Microwave Ricotta Cheese is made of three ingredients and is perfect for adding to pasta, stuffed peppers, and galettes! This 5 minute recipe creates a creamy, delicious cheese that’s better than any store-bought brand.
Picture this. You’re in your kitchen, ingredients gathered, ready to prepare a dish of delicious stuffed shells, when you realize you forgot one of the most important fillings: ricotta. Do you put your prep to a halt and run out to the store, making an entire trip for just one ingredient?
No! You get crafty and you make your own!
With this easy microwave ricotta cheese recipe, you’ll see just how easy it is to whip together a bowl of creamy ricotta. I’ll even go as far as to say it’ll probably taste better than what you could find in the store! It’s got a creamier, richer texture that’s hard to beat. Plus, making your own means you can make the exact amount that you need for whatever dish you’re preparing. Leftover ricotta is officially no more.
The truth is, this homemade ricotta packs a huge punch in the flavor department. Oh, and did I mention that it only takes 5 minutes to make and uses just three ingredients? Let’s dive in!
Ingredients used to make ricotta cheese
This 3-ingredient ricotta is great for your ease of mind. By making your own, you know exactly what’s going into your recipe, which in this case means three all-natural ingredients. Your cheese will be free of preservatives and chemicals, which can’t be said for all store-bought versions. Here’s a breakdown of what’s included.
- Whole Milk: Whole milk makes up the base of the ricotta. You’ll need 2 cups for this recipe.
- White Vinegar or Lemon Juice: You can use either white vinegar or lemon juice to curdle the milk. 2 tablespoons should do the trick.
- Salt: Finally, a dash of salt does wonders for the flavor of this cheese. Use ½ tsp for a perfectly salty finish.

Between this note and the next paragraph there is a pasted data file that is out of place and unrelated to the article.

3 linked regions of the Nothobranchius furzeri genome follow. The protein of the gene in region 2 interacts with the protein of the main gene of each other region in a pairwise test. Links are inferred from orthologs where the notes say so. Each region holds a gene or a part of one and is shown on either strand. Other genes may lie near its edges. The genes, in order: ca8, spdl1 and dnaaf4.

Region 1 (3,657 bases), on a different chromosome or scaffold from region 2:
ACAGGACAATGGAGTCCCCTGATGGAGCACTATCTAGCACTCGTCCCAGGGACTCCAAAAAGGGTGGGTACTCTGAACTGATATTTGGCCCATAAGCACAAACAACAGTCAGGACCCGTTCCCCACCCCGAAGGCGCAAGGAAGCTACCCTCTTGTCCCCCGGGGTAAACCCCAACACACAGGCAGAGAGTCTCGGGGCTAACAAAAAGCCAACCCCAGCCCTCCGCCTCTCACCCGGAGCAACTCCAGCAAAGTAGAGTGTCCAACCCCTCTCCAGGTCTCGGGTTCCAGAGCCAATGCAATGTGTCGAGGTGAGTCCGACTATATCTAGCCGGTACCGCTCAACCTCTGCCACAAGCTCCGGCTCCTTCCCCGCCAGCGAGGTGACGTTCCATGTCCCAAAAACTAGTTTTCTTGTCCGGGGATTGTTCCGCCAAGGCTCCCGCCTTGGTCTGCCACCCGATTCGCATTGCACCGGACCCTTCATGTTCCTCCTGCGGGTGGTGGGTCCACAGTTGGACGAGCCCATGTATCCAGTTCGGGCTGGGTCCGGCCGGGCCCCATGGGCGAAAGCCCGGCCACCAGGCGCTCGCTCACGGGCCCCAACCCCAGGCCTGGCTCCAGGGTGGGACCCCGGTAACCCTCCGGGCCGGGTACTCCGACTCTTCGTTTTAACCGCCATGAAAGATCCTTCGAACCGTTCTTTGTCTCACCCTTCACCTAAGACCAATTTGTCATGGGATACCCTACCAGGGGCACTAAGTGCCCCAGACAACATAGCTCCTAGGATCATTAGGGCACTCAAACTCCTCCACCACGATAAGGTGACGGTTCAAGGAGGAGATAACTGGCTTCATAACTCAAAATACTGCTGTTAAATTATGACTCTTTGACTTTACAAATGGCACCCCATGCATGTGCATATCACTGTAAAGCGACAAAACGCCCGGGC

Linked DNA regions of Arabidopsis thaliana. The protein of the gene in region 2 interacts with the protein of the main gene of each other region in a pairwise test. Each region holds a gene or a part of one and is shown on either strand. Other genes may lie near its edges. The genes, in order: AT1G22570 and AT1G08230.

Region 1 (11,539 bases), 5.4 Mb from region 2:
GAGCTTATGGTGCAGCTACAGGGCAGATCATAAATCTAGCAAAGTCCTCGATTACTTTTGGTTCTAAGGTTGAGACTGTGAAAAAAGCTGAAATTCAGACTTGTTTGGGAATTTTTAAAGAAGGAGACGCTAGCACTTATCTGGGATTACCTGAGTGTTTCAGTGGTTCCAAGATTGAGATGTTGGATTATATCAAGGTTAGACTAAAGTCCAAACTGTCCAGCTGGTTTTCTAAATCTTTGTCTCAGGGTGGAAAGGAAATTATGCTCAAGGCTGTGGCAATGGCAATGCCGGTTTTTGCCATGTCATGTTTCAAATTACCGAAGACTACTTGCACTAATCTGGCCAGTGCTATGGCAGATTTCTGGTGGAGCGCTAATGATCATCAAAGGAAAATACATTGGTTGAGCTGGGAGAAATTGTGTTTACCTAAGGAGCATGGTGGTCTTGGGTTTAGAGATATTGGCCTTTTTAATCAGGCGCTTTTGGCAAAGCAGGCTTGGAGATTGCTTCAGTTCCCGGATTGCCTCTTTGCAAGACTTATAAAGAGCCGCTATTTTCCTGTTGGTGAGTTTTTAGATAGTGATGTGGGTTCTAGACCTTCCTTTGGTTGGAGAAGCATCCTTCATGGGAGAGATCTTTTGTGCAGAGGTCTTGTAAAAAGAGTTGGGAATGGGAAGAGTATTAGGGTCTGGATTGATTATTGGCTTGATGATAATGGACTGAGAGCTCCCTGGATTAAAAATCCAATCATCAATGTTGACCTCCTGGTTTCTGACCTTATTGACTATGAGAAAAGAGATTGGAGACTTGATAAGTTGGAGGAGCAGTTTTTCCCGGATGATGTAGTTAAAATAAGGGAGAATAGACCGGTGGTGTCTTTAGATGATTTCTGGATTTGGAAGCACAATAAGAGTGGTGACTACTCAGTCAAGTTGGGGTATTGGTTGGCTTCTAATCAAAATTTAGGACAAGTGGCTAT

How to make microwave ricotta cheese
Get ready for the easiest homemade cheese recipe you’ve ever made! This particular rendition requires only 2 minutes of prep time, followed by 3 minutes of “cook” time. It’s a recipe that can be made in a pinch and used for whatever dish you’d like (helloooo baked ziti).
Step 1: Cook the milk
First, add the milk to a microwave safe bowl, and then microwave it on high for 3 to 5 minutes. If you have a kitchen thermometer, the milk should reach between 185°F and 200°F.
Step 2: Curdle the mixture
Next, add vinegar or lemon juice to the milk and stir briefly to combine. Let it sit undisturbed for 1 to 2 minutes. During these couple of minutes, the milk should separate into white curds and yellowish liquid. You can test this by dragging a spoon through the bowl. If the milk doesn’t curdle and the liquid is still white, add another tablespoon of lemon or vinegar and microwave for another 30 seconds.
Step 3: Strain the whey
Lay a clean cloth or sturdy paper towel in a wire mesh sieve, and set it over a large bowl. Pour the milk mixture into the sieve to strain out the liquid whey. You can let your ricotta strain for up to 1 hour. The longer it sits, the firmer your ricotta will be. This part is up to you. I like it fresh and warm, so I only strain it for a few minutes. Once the ricotta is finished straining, stir in the salt.